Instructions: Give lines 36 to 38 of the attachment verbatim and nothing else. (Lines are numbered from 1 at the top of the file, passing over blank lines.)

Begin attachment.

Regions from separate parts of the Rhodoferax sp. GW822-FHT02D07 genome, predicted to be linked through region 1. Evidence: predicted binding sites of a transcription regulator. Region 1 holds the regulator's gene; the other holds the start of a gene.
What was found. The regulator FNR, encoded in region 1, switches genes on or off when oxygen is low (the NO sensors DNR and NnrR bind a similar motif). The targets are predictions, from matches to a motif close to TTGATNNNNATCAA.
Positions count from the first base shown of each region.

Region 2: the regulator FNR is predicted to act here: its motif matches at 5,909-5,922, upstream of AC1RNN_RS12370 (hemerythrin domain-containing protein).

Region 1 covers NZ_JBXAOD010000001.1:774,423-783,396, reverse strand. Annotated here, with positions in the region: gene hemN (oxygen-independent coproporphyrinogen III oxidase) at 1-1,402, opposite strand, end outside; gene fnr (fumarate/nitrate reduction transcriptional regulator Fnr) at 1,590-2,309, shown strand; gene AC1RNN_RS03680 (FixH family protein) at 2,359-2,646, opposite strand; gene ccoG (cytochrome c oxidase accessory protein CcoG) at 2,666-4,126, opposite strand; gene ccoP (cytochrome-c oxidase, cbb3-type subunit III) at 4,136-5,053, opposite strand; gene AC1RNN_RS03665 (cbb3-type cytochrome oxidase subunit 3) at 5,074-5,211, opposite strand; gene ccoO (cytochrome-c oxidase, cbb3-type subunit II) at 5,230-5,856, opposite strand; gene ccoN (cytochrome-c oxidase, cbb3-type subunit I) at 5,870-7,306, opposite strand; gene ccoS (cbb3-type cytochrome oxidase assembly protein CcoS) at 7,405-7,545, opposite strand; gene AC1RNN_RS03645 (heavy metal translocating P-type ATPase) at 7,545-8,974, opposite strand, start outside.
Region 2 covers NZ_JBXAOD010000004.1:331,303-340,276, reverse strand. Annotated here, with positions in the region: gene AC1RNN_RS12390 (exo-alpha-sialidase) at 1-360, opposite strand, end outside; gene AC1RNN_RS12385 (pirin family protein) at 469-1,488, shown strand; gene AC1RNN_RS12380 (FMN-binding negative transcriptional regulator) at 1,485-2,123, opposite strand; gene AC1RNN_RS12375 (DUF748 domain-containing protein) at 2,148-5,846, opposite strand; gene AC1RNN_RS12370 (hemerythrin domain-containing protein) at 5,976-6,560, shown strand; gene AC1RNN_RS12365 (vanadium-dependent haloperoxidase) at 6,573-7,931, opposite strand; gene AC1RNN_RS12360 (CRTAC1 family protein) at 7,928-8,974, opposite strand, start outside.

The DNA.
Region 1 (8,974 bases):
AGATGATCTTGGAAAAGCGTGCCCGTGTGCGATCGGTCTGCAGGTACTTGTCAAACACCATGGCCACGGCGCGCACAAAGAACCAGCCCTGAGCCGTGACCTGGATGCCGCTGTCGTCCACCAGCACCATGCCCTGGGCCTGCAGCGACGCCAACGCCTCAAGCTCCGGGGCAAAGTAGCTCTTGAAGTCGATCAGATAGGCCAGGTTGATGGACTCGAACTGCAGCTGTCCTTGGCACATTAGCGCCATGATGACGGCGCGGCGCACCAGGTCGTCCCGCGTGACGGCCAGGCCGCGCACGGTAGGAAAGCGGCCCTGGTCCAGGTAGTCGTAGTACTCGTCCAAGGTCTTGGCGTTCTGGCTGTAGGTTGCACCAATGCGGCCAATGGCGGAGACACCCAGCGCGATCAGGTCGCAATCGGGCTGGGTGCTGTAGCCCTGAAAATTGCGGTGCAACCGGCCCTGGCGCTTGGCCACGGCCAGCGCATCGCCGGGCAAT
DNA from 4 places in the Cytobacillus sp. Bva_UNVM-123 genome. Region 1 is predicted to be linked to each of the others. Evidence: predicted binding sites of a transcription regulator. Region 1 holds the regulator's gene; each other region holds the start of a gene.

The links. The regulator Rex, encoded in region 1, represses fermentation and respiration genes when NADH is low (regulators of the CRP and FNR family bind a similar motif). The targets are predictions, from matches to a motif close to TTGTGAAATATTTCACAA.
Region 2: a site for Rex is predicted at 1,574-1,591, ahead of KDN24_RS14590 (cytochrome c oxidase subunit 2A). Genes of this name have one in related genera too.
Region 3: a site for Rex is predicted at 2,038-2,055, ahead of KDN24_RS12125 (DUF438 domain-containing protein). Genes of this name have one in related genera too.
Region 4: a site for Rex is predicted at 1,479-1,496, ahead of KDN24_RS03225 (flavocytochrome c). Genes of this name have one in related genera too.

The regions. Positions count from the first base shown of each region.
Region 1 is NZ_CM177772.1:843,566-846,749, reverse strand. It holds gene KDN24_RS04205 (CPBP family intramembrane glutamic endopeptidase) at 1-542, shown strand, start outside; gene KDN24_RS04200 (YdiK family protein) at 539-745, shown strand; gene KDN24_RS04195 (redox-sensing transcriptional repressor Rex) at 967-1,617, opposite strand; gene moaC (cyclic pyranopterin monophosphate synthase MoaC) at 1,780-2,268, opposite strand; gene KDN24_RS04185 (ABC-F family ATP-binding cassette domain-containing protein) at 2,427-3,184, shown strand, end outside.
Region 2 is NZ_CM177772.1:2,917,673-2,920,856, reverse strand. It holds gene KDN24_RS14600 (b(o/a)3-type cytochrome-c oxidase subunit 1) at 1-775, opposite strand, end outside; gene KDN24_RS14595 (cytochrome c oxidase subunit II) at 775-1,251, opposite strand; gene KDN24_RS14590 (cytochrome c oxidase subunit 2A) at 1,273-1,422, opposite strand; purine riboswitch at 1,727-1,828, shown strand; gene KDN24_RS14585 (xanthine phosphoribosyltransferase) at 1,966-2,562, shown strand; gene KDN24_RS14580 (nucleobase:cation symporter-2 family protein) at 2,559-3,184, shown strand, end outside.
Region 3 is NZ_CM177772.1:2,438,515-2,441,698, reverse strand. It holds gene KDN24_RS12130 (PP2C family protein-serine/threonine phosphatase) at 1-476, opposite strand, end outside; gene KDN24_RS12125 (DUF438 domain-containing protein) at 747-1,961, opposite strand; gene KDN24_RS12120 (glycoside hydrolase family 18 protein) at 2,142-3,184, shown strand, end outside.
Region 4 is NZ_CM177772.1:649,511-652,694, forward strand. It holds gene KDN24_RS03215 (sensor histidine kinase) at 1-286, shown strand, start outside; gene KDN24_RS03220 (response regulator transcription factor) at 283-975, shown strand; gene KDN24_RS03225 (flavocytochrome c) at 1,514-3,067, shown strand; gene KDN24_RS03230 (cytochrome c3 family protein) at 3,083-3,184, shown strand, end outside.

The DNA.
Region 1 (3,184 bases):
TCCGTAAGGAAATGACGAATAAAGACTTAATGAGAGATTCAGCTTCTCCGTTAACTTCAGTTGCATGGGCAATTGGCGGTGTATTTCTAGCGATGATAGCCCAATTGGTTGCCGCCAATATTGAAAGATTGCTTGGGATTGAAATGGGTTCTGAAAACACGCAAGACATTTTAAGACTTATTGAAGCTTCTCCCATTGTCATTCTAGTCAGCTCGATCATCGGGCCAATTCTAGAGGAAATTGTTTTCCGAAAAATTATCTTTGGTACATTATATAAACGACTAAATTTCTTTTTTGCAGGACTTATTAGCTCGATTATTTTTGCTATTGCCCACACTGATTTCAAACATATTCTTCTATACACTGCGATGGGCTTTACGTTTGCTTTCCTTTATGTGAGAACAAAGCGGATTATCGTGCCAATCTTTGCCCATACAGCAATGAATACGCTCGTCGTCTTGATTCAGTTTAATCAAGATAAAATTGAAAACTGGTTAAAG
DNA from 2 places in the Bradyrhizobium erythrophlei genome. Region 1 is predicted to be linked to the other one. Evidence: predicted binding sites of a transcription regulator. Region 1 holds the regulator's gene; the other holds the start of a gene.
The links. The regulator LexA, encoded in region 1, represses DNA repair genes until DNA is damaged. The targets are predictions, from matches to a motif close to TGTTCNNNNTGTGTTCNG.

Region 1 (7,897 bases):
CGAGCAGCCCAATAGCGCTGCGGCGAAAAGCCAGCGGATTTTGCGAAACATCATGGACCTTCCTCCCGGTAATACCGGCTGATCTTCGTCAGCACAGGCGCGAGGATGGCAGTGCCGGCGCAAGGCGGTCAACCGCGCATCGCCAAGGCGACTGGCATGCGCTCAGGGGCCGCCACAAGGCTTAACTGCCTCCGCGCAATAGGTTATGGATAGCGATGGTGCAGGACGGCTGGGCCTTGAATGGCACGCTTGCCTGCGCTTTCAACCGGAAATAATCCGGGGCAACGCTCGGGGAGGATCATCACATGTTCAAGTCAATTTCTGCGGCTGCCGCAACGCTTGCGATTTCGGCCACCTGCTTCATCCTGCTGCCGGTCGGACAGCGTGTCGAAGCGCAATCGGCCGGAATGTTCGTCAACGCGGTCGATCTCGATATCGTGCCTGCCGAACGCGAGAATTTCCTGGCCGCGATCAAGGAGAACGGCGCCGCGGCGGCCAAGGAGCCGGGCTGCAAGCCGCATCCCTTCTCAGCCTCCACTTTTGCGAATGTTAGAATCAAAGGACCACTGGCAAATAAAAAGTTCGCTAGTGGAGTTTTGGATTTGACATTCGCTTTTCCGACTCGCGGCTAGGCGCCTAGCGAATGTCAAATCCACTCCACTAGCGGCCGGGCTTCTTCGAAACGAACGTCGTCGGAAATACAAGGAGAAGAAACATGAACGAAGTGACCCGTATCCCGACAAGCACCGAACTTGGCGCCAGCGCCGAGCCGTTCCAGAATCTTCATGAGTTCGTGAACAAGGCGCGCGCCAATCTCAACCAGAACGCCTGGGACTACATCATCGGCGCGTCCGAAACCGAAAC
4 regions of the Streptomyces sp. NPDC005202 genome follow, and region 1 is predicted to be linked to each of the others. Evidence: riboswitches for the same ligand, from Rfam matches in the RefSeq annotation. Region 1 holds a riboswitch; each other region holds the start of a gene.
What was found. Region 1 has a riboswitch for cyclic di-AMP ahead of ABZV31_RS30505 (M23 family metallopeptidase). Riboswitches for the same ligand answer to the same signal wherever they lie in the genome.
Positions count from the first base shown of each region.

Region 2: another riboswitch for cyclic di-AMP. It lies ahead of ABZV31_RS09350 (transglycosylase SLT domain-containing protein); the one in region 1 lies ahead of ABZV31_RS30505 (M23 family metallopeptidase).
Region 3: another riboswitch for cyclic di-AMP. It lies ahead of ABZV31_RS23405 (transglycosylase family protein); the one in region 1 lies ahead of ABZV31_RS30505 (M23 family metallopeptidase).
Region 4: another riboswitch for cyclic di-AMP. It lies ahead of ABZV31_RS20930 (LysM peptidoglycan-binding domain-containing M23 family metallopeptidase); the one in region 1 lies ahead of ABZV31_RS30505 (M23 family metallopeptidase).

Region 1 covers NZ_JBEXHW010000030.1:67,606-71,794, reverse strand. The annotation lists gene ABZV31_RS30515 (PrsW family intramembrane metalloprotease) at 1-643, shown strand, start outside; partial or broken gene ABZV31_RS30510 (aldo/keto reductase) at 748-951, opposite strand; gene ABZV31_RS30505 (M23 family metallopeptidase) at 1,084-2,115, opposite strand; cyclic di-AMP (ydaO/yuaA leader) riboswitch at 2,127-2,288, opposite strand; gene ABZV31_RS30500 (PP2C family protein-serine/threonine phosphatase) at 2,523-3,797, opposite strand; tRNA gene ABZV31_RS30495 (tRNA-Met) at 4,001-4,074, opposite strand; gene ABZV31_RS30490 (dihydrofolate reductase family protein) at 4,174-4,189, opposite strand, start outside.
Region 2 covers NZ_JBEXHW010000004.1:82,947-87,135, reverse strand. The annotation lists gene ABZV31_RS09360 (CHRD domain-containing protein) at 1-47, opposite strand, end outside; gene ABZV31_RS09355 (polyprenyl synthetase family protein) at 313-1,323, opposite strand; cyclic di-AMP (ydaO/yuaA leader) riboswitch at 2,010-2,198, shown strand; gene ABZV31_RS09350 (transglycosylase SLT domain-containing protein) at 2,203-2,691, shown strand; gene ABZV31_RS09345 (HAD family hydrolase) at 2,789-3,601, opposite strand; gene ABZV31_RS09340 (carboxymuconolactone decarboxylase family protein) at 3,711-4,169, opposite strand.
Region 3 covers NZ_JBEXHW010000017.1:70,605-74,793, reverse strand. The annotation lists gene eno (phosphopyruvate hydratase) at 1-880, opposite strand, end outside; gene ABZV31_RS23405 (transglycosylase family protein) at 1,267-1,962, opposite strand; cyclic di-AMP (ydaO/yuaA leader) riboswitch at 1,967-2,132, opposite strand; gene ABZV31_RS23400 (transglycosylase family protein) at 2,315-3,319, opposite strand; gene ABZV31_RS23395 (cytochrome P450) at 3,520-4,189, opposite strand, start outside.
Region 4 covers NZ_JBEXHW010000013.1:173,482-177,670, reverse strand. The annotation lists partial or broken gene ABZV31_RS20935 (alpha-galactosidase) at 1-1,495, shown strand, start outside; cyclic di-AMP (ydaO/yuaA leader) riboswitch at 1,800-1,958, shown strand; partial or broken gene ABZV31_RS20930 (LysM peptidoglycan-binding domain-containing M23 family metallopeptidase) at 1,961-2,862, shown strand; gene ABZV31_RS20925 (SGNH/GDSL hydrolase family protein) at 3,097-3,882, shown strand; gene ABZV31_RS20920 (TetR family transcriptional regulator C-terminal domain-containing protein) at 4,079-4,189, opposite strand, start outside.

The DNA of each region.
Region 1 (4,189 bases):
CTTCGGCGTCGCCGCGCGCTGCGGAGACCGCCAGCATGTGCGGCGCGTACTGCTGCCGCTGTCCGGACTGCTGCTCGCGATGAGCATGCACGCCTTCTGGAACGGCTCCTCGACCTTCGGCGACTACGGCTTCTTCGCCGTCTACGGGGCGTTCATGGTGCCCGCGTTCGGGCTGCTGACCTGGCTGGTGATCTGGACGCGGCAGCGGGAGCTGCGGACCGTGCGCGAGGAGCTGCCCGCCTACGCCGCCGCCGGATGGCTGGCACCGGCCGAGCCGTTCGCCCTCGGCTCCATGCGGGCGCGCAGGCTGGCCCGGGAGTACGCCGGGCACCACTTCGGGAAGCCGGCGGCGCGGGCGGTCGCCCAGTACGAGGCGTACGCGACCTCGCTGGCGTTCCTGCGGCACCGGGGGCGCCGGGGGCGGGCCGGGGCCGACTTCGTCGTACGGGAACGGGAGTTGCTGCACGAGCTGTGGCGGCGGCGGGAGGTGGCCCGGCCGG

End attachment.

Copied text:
Region 4 covers NZ_JBEXHW010000013.1:173,482-177,670, reverse strand. The annotation lists partial or broken gene ABZV31_RS20935 (alpha-galactosidase) at 1-1,495, shown strand, start outside; cyclic di-AMP (ydaO/yuaA leader) riboswitch at 1,800-1,958, shown strand; partial or broken gene ABZV31_RS20930 (LysM peptidoglycan-binding domain-containing M23 family metallopeptidase) at 1,961-2,862, shown strand; gene ABZV31_RS20925 (SGNH/GDSL hydrolase family protein) at 3,097-3,882, shown strand; gene ABZV31_RS20920 (TetR family transcriptional regulator C-terminal domain-containing protein) at 4,079-4,189, opposite strand, start outside.

The DNA of each region.
Region 1 (4,189 bases):